1974 vw


#1

Does anyone have info on 1974 automatic VW’s? Can a person bolt a standard motor onto the “auto” frame. Do you need a new bell-housing?


#2

Define “standard motor”?
The 1.6 will fit but the earlier 1.5 will require modifications since they use a different flywheel, clutch assembly, etc.
The later Beetles also used alternators instead of generators, different emissions, etc.

The bell housing is not interchangeable as it is part of the transaxle case. The bell housing bolt pattern on the auto stick should be the same as the manual transaxle cars.

Exactly what do you have in mind?


#3

Ok. I want to put a motor from a 1974 VW with a standard transmission into a body that had an automatic transmission. Would it even matter what kind of transmission it had or has? I want a standard transmission so I would assume that I would have to put in a clutch etc. Would it be possible to do that since there is no place for it in the body…? Thanks for your input…ll99


#4

I’m assuming here that you have something like a 69 through 71 VW Beetle body that formerly had an auto stick and want to put a 74 model engine and standard trans in.

This can be done but it will take a bit of work. The old Beetles may look alike but there were many changes made over the years and often during a production run. The parts on a late 74 model may not fit an early 74 model for instance.

Some wiring and vacuum hoses will have to modified, the fluid resevoir removed, and assuming you have the transmission that goes with the engine, you will also need the pedal assembly, shifter/shift rod, clutch cable, etc. AND here’s a part I flat do not remember.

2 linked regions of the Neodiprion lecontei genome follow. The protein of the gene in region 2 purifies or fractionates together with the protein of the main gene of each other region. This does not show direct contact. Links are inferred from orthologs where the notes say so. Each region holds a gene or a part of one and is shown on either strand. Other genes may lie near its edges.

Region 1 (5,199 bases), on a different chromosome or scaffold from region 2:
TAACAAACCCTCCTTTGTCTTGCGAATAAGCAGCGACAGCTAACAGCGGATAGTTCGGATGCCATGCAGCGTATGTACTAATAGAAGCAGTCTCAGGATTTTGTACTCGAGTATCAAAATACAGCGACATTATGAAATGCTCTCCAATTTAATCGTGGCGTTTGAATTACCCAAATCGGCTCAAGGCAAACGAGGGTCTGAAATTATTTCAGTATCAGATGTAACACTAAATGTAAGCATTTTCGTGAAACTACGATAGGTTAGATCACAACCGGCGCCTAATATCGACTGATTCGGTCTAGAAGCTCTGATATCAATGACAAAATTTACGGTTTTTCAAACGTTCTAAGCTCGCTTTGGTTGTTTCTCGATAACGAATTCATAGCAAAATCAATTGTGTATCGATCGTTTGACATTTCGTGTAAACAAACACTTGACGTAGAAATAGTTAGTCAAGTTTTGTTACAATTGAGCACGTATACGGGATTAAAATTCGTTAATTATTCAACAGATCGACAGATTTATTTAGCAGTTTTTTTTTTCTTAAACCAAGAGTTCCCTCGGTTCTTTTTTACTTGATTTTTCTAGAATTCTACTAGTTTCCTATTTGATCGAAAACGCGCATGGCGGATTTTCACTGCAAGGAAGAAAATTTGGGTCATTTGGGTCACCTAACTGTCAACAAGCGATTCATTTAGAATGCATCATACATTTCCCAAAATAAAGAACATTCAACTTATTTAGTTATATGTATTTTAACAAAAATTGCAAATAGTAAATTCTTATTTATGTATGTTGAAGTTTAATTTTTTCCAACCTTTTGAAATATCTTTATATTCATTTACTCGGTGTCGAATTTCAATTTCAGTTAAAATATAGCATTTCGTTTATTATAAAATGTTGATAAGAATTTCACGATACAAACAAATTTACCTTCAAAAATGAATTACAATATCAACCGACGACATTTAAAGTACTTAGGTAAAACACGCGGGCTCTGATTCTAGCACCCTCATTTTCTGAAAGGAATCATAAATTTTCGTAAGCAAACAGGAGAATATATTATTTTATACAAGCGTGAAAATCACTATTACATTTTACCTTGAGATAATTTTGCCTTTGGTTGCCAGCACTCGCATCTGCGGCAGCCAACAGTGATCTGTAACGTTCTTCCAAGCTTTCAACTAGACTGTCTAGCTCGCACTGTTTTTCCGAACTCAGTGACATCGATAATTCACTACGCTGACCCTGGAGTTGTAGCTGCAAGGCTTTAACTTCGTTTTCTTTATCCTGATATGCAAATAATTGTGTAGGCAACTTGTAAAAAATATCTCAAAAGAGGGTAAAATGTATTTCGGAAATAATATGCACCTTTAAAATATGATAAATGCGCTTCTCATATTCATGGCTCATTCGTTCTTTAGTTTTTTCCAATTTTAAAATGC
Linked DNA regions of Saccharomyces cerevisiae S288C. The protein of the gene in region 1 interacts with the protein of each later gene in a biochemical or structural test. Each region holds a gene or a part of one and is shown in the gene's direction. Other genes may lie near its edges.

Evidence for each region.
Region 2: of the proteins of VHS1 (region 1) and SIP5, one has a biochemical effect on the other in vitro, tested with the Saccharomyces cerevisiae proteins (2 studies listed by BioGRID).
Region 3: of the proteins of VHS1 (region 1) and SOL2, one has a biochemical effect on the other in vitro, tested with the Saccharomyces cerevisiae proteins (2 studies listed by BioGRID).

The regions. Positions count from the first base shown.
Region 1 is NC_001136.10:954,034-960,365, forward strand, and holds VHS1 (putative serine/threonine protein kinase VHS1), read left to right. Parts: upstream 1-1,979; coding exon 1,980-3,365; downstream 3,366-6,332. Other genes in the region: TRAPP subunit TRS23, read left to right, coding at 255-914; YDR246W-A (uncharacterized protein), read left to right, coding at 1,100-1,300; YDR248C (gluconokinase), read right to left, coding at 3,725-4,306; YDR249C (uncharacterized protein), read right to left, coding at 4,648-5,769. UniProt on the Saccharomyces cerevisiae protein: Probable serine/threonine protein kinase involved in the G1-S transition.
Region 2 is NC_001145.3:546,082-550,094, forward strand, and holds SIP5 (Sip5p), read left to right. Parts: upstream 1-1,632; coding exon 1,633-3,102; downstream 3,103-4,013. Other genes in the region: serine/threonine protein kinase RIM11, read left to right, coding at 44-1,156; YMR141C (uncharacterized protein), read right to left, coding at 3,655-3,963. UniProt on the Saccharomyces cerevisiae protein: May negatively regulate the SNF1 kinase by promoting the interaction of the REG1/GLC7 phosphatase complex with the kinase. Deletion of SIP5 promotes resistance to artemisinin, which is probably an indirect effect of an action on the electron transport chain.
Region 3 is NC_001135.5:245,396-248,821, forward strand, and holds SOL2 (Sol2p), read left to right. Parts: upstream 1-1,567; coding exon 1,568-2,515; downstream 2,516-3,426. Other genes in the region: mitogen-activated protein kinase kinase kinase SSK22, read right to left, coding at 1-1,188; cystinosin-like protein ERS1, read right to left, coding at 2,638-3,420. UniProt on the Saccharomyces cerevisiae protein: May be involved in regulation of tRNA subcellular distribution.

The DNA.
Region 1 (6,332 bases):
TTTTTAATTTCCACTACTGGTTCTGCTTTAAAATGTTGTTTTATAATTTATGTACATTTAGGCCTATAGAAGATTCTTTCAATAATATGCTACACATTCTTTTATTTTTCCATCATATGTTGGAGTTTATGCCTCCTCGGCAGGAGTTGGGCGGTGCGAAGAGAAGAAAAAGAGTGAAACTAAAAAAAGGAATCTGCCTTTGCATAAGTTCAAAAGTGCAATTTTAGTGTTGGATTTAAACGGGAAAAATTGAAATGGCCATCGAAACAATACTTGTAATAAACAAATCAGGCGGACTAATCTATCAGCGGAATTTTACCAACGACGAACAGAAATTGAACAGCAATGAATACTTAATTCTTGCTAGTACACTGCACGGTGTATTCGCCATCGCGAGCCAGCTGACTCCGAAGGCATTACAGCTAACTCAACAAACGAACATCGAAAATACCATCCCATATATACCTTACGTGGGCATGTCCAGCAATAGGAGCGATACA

The standard trans Beetles have a clutch tube inside the tunnel through which the cable is routed. I do NOT remember if all Beetles had this tube installed even if they were equipped with an auto stick. I think they do, but do not remember for sure. It’s a bit of a wrestling match if you have to cut into the tunnel and install a tube.

It’s doable, but I don’t know what kind of mechanical expertise you have.

One thing I would suggest here, and I assume you already have a 74 engine, is this. There are several engine quirks that should be verified before even thinking of installing this engine.
You should pull the crank pulley firmly toward you. Now, push it firmly the other way. You SHOULD feel a slight movement. If you hear a solid thunk, this means the engine needs an overhaul as years of hard driving has probably beaten the engine block out because of the crankshaft slamming against the main bearing thrust surface. The engine block is softer than the bearing, so…

Another is to pull the valve covers and carefully inspect the valve lash, or clearance. If you find any exhaust valves that are very tight then this means a complete valve job and cylinder head work.
The air cooled engines will cause the exhaust valve stems to stretch over time. This leads to tight valves and if ignored eventually the head will pop off the valve stem. At highway speeds you can imagine what a valve head does inside the cylinder. End of engine.

Hope some of this helps anyway.


#5

Thanks so much for your information…you have been a lot of help. I do have a more professional mechanic helping with this project and he is taking all of your info into consideration and thanks you as well…ll99